A few weeks ago, I was very intrigued by a notification I got on my phone about Adam Silver wanting to change the structure of the NBA Play-offs to include the top 16 teams overall, not top 8 in each division. He said (I stole this from sbnation.com):
“Ultimately we want to see your best teams in the playoffs,” Silver said. “And there is an unbalance and a certain unfairness. There is a proposal where the division winners would all automatically go into the playoffs and then you’d seed the next 10 best teams. I think that’s the kind of proposal we need to look at. There are travel issues of course, but in this day in age every team of course has their own plane, travels charter. I don’t think the discussion should end there. And as I’ve said, my first year I was studying a lot of these issues and year two is time to take action. It’s something I’m going to look at closely with the competition committee. I do think it’s an area where we need to make a change.”
I thought it was a cool idea… For about a millisecond. Then I remembered, I am a sports economist and I can, pretty quickly, figure out how I feel by running the number (yes, you read that correctly – numbers dictate my feelings). Continue Reading
This is an unpopular topic so I almost don’t want to broach it… but I will (and I’m prepared for the backlash so bring it on).
This month, we watched the Super Bowl (at least, you all did – I was stuck at my old job training my replacement so I had to settle for updating the NFL website whenever she was writing notes or in the bathroom). And after the game a NUMBER of people, both that I know personally and who are total strangers, commented on the half-time show and how US sporting experiences compare to Australian sporting experiences. While many of the comments contained expletives, I will use the nicest one here. They called it “humbling.”
As I have said before, Australian sports can never be and should never be American sports. But that doesn’t mean that there isn’t room for innovation. Continue Reading
Hi. It’s me. I’m back.
So I know I’m a couple weeks late on this one… but after Australia Day on 26th January (Happy Australia Day, by the way) I had a few thoughts. The first one was, “I can’t believe I have to work tonight and can’t partake in the festivities” (I was teaching 2 dance classes in the evening) and the second was, “There has GOT to be a better way to deal with rained out games.”
And I think I have one. Continue Reading
I find it miraculous that teams brag about not changing their ticket prices. When they do this, they’re trying to convince the public that they are trying to make attendance affordable for everyone. Anyone who has been to a game knows that’s not true – the price of food is ABSURD (and we all know that even Andrew Demetriou thinks so).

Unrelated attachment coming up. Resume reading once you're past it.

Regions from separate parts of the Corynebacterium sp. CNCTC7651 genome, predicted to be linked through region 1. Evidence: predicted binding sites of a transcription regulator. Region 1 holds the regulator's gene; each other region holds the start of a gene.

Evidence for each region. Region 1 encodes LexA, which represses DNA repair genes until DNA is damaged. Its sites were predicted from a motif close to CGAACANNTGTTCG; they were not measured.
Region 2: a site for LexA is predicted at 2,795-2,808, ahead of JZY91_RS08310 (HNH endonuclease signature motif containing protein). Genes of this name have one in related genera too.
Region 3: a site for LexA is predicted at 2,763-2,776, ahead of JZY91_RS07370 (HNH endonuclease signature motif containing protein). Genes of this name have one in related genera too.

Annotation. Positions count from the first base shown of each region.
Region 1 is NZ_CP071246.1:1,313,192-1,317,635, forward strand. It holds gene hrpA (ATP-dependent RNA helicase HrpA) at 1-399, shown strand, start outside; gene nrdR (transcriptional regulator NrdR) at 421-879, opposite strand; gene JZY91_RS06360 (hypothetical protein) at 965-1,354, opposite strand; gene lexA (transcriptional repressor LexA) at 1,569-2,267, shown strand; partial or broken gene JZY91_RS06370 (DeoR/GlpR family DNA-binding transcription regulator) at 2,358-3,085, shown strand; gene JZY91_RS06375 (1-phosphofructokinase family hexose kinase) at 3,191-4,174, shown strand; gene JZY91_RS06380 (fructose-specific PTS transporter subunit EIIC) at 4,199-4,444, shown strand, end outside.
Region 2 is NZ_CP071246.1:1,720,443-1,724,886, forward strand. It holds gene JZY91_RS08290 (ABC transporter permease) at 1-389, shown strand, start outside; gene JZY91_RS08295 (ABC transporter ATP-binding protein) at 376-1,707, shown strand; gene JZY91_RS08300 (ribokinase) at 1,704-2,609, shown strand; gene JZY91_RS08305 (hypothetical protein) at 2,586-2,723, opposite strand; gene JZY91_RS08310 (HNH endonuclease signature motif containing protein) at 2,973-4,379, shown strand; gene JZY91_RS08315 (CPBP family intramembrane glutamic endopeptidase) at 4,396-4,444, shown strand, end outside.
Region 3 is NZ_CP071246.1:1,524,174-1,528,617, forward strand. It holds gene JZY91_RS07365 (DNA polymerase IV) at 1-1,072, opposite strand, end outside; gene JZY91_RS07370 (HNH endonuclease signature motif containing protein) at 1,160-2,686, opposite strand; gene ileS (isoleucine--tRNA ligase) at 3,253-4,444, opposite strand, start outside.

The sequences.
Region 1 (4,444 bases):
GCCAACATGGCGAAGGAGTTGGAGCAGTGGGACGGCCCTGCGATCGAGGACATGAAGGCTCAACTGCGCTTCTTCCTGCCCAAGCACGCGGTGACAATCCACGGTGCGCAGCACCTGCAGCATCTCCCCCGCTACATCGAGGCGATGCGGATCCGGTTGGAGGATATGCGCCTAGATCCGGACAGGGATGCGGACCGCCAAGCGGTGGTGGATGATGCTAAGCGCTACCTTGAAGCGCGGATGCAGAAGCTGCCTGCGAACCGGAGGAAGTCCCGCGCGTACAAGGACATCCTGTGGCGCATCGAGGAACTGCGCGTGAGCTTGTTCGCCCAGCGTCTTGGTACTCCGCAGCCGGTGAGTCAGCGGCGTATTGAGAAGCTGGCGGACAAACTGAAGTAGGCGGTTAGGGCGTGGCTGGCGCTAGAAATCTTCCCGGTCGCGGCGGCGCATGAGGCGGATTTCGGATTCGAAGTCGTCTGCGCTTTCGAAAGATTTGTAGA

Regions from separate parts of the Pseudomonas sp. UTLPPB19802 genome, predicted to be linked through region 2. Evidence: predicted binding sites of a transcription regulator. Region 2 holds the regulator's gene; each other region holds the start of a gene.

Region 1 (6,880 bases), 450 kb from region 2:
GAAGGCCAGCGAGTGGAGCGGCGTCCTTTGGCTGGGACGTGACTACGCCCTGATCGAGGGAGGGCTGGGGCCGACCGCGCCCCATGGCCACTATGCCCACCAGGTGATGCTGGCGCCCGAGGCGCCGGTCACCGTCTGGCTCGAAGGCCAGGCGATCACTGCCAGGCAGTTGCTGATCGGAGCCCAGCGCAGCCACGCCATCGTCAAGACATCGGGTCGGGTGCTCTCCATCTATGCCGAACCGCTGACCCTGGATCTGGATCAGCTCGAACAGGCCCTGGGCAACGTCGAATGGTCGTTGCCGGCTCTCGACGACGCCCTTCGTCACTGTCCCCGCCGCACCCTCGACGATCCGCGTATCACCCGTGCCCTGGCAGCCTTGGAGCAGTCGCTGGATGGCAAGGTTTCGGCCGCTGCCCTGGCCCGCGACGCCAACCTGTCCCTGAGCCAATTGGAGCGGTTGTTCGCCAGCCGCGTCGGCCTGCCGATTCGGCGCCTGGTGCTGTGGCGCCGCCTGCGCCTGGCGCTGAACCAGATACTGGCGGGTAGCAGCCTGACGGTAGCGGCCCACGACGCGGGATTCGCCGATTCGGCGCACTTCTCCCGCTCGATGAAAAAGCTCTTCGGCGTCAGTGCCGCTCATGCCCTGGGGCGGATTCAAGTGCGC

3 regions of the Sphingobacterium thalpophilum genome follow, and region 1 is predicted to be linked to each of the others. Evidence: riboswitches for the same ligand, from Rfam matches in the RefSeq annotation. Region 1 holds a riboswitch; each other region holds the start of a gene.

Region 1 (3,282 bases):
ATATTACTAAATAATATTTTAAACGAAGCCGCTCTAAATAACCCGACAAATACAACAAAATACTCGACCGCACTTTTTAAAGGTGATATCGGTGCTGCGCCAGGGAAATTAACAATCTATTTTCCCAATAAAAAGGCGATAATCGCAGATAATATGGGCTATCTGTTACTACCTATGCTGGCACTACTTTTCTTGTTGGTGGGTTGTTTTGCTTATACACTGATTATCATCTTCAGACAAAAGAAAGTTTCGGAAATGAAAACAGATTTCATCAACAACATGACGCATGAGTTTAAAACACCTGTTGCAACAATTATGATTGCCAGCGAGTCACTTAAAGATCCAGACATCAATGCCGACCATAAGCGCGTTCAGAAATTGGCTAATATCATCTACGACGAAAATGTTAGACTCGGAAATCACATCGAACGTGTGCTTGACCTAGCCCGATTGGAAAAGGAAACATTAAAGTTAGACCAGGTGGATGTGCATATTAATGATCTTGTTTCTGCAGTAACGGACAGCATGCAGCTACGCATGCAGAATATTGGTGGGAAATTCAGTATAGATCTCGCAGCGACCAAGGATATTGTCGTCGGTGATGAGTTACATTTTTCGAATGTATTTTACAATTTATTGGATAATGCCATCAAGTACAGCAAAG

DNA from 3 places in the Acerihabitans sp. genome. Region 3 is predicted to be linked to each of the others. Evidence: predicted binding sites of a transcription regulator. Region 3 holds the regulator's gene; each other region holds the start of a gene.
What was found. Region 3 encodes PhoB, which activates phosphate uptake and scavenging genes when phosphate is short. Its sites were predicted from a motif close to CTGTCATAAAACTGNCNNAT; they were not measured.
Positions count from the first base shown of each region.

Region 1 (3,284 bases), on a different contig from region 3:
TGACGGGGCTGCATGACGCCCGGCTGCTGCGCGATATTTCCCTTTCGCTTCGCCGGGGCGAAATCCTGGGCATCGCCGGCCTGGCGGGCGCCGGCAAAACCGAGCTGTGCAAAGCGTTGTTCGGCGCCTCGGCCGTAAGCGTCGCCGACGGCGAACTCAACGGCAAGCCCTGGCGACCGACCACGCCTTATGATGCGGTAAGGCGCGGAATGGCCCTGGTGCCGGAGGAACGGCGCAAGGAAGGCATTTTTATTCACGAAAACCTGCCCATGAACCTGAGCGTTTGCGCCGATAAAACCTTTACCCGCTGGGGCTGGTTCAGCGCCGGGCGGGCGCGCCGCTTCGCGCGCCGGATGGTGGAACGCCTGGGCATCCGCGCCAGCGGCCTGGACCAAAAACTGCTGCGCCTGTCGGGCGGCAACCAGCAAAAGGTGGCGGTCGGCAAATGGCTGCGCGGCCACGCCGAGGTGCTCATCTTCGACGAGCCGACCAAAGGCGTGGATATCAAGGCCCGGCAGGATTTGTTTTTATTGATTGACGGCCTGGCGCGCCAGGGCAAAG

The point I’m making is: if you’re trying to make it affordable… why don’t you try lowering your ticket prices?
Lots of professional sports leagues, teams and sponsors try to involve children in events in the hopes that they’ll become fans who will support the club for the rest of their life. Not only are they hoping the kids will be fans, but in a perfect world, their parents will become fans (otherwise, who will buy the tickets?) and, by extension, the rest of the family. They do this through a variety of avenues: visits to local schools, workshops with clubs, Aus Kick in the case of the AFL, volunteering with child-focused charities such as Big Brothers/Big Sisters, and sponsorship activation on game days like bounce houses and face painting and temporary tattoos. Great idea, guys. Good work.
But here’s my question: what happens when these kids grow up?
Just a few thoughts ahead of the ANZAC Day game today.
Earlier this week I was thinking about how nothing brings people together like sport. Except maybe religion… but that tears people apart, too, and in that case people die so let’s just focus on the positive here.
I was really excited the other day when I read a headline for ‘The World’s Most Functional Stadium.’ I thought: great. Very cool. Stadiums in Australia could use a facelift (or two). See, there’s this project (the NSW Stadia Strategy) that is meant to fund stadium building and improvements in NSW in order to improve patron experience. They’re also a bit jealous of Victoria and want to be the new home of international sporting events.
So when I read the details about it I had to ask… who thought this was a good idea?